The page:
The EU and its member states are among the nearly 190 parties to the Paris Agreement. The EU formally ratified the agreement on 5 October 2016, allowing it to enter into force on 4 November 2016. In order for the agreement to enter into force, at least 55 countries representing at least 55% of global emissions had to file their ratification instruments. The Paris agreement is not without its critics and it is not the agreement that everyone wanted. Many believe that emissions targets are not sufficient and stricter targets are needed to limit the effects of climate change. It is also worrying that some of the agreement`s commitments are not legally binding and, more recently, the President-elect of the United States has raised concerns by promising to withdraw the United States (responsible for 17.8% of global emissions) from the agreement. To contribute to the goals of the agreement, countries presented comprehensive national climate change plans (national fixed contributions, NDC). These are not yet sufficient to meet the agreed temperature targets, but the agreement points to the way forward for further measures. The Paris Agreement is the first legally binding universal global agreement on climate change adopted at the Paris Climate Change Conference (COP21) in December 2015. The UK`s goal under the 2015 Paris Agreement, when it shared a joint emissions plan with the EU, was to reduce by 53% by 2030. However, this was widely considered non-stretchable and the UK also had a national CO2 budget, in accordance with the Climate Change Act, which imposes an average reduction of 57% between 2028 and 2032. The agreement recognizes the role of non-partisan stakeholders in the fight against climate change, including cities, other sub-national authorities, civil society, the private sector and others.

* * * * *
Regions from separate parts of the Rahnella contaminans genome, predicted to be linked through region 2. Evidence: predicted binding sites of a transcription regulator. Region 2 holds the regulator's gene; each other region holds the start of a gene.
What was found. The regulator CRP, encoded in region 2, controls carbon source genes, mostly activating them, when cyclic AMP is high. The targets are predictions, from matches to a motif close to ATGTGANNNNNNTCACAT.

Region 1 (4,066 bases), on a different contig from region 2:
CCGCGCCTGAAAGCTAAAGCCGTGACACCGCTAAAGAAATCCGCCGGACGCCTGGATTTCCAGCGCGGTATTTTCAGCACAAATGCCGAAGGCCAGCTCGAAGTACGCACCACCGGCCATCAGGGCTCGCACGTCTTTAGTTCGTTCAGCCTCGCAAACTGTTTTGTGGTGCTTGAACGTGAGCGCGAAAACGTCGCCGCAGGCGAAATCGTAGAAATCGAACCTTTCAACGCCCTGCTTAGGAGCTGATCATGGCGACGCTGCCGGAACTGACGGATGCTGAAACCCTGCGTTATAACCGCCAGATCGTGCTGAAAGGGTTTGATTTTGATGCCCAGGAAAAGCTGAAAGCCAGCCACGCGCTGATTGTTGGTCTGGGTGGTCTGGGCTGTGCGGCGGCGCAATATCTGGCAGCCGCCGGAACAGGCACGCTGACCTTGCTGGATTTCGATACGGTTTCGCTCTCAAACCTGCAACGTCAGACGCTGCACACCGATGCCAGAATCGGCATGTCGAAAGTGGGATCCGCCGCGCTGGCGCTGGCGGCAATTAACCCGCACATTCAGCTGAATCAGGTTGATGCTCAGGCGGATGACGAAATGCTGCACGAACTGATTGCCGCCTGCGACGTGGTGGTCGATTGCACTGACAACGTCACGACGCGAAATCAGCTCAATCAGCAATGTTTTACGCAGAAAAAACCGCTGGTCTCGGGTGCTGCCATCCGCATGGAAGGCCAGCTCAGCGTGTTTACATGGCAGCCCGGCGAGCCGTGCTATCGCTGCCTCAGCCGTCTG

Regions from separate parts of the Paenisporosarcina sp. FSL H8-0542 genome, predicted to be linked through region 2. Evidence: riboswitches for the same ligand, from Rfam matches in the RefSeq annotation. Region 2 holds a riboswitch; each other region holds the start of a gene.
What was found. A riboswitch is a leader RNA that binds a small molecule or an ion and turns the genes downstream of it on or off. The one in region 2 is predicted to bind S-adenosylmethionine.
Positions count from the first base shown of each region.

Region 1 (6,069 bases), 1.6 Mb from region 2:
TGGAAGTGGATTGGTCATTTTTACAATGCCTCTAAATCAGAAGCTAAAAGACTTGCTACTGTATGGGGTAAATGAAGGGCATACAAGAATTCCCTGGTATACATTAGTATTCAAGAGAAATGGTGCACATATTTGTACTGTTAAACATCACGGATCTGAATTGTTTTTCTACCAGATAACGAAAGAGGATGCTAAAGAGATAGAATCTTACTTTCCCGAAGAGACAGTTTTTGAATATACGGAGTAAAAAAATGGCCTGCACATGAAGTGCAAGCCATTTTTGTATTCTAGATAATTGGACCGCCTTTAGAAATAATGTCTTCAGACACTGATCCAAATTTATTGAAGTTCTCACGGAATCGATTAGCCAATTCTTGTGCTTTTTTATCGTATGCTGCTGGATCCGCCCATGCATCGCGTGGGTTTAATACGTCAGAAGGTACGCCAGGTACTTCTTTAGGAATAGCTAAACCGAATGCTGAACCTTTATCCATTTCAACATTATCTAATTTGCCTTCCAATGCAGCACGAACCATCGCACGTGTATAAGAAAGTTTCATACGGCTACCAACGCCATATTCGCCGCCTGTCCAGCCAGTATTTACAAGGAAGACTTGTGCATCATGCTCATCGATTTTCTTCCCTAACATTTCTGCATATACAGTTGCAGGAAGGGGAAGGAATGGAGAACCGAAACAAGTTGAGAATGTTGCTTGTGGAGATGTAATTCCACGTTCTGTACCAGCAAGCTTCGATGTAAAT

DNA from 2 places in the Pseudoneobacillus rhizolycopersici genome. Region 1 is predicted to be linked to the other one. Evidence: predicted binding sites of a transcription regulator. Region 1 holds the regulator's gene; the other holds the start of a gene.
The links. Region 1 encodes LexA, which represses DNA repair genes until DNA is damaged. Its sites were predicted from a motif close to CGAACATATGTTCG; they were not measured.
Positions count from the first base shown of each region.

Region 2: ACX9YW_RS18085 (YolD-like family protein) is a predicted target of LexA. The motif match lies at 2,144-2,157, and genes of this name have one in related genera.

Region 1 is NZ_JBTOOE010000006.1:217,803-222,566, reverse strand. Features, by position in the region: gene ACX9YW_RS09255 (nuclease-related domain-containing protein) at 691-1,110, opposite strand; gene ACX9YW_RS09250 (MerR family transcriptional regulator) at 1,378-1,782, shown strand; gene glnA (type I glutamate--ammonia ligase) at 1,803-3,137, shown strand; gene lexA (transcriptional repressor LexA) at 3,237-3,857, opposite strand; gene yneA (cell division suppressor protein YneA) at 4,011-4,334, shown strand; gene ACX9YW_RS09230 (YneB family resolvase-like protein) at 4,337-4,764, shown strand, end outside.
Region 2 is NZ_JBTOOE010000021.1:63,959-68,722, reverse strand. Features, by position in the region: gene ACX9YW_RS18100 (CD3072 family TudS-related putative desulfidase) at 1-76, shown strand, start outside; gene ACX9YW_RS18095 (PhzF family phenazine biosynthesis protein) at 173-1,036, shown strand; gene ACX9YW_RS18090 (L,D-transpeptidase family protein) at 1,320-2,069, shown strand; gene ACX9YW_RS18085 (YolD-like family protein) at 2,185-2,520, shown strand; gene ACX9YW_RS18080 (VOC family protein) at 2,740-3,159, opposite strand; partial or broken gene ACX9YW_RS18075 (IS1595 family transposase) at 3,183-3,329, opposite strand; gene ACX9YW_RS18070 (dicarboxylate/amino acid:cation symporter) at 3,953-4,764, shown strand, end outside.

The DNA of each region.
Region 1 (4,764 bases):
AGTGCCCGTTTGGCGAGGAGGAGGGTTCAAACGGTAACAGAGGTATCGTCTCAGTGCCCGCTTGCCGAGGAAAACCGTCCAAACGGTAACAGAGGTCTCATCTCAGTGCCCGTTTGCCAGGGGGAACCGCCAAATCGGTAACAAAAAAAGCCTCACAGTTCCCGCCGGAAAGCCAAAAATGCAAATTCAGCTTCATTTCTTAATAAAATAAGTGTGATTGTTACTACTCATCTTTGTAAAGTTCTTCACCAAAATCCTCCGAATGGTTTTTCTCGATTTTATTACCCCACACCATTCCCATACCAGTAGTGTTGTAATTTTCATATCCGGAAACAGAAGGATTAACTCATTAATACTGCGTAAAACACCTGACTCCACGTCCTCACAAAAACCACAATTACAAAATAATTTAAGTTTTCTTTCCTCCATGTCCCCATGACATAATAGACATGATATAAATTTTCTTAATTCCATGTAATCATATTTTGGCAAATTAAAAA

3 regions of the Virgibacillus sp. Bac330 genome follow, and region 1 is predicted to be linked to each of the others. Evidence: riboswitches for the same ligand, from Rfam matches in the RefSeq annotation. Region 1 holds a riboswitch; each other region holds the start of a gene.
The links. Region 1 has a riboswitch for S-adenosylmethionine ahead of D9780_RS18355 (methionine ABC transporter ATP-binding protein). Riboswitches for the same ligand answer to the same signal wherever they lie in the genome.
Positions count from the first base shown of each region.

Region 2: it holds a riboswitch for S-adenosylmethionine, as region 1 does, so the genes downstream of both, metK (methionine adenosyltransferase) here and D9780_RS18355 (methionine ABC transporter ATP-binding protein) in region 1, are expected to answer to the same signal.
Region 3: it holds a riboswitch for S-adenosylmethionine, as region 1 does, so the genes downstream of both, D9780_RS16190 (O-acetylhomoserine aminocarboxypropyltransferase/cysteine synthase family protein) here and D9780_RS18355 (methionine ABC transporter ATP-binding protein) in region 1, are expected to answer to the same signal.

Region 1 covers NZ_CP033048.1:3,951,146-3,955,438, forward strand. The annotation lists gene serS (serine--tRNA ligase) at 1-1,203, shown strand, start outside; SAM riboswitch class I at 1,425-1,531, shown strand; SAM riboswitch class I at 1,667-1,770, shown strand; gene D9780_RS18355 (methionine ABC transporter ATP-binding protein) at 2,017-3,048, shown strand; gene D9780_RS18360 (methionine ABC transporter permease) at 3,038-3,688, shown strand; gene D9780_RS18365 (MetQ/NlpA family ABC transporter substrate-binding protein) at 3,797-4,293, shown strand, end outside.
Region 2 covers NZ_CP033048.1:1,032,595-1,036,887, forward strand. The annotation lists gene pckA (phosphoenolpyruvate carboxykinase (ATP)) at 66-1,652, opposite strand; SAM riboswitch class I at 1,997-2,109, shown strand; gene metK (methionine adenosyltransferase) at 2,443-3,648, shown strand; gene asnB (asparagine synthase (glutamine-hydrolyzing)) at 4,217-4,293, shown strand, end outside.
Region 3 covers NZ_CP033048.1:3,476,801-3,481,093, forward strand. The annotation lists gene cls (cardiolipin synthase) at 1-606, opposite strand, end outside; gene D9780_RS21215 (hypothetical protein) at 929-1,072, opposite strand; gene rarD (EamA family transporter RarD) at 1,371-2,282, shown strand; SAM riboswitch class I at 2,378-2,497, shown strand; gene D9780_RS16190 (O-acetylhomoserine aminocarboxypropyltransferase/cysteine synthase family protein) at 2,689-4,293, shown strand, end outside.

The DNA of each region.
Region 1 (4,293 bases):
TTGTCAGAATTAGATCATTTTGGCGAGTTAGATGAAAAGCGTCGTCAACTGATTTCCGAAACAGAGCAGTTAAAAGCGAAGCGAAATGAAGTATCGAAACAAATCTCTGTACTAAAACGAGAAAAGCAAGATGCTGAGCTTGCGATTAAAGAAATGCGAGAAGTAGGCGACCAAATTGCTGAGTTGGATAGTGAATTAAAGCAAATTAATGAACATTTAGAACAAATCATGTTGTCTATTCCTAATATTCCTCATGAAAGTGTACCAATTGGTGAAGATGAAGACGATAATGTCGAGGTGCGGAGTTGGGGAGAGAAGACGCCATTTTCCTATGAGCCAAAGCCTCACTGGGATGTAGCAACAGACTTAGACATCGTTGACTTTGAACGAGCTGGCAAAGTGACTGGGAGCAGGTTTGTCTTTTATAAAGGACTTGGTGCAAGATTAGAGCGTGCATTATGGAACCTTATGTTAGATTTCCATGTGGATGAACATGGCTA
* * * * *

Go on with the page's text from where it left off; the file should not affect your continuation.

We look at what this means and why this historic agreement is so important. The emissions reductions promised under the agreement are ambitious, but drastic measures are urgently needed if we are to limit global warming to a safe level. As Greenpeace International Chief Executive Kumi Naidoo said following last year`s agreement in Paris: « This agreement alone will not dig us the hole we find ourselves in, but it makes the pages less steep. » It will also enable the contracting parties to gradually strengthen their contributions to the fight against climate change in order to achieve the long-term objectives of the agreement. Each country that signs the Paris Agreement has set a target known as the national contribution to reducing greenhouse gas emissions by 2030. But the first round in 2015 was not enough to meet the Paris goal of keeping global warming well below 2C above pre-industrial levels, with the goal of reaching a limit of 1.5 C. The United Kingdom officially presented on Thursday evening (3 December) the target of a 68% reduction in emissions by 2030 compared to 1990 levels. The objective will serve as a national contribution (NDC) to the Paris Agreement, which will define the necessary internal measures that each country must take to contribute to the implementation of the comprehensive agreement. Jill Duggan, Director of The Prince of Wales` Corporate Leaders Group (CLG), said: « The UK government`s ratification of the agreement today sends an important signal to international allies, businesses and investors about the inevitable transition to a zero-carbon economy. » The relative strength of these objectives depends not only on the date and nature of the obligation – whether defined by law or as government policy – but also and above all on the coverage of the objective. This complicates international comparisons.